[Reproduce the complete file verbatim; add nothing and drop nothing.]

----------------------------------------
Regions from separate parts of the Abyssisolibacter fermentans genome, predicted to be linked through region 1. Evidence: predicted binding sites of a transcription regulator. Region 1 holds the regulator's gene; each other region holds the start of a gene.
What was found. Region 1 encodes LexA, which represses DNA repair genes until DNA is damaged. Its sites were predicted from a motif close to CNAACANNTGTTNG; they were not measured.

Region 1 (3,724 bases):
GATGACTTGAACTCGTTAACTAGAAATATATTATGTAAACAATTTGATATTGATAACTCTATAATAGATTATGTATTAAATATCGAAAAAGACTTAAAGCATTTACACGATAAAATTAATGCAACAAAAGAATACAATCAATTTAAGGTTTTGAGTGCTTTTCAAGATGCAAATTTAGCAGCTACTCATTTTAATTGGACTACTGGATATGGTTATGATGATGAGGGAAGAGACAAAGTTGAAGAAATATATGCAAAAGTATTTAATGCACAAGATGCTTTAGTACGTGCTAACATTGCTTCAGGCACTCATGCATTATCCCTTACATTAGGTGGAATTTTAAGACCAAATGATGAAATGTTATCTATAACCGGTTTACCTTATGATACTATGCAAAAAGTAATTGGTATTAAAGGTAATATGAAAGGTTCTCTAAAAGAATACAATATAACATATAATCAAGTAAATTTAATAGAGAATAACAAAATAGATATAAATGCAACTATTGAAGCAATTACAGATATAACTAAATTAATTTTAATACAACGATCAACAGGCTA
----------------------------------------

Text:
Regions from separate parts of the Abyssisolibacter fermentans genome, predicted to be linked through region 1. Evidence: predicted binding sites of a transcription regulator. Region 1 holds the regulator's gene; each other region holds the start of a gene.
What was found. Region 1 encodes LexA, which represses DNA repair genes until DNA is damaged. Its sites were predicted from a motif close to CNAACANNTGTTNG; they were not measured.

Region 1 (3,724 bases):
GATGACTTGAACTCGTTAACTAGAAATATATTATGTAAACAATTTGATATTGATAACTCTATAATAGATTATGTATTAAATATCGAAAAAGACTTAAAGCATTTACACGATAAAATTAATGCAACAAAAGAATACAATCAATTTAAGGTTTTGAGTGCTTTTCAAGATGCAAATTTAGCAGCTACTCATTTTAATTGGACTACTGGATATGGTTATGATGATGAGGGAAGAGACAAAGTTGAAGAAATATATGCAAAAGTATTTAATGCACAAGATGCTTTAGTACGTGCTAACATTGCTTCAGGCACTCATGCATTATCCCTTACATTAGGTGGAATTTTAAGACCAAATGATGAAATGTTATCTATAACCGGTTTACCTTATGATACTATGCAAAAAGTAATTGGTATTAAAGGTAATATGAAAGGTTCTCTAAAAGAATACAATATAACATATAATCAAGTAAATTTAATAGAGAATAACAAAATAGATATAAATGCAACTATTGAAGCAATTACAGATATAACTAAATTAATTTTAATACAACGATCAACAGGCTA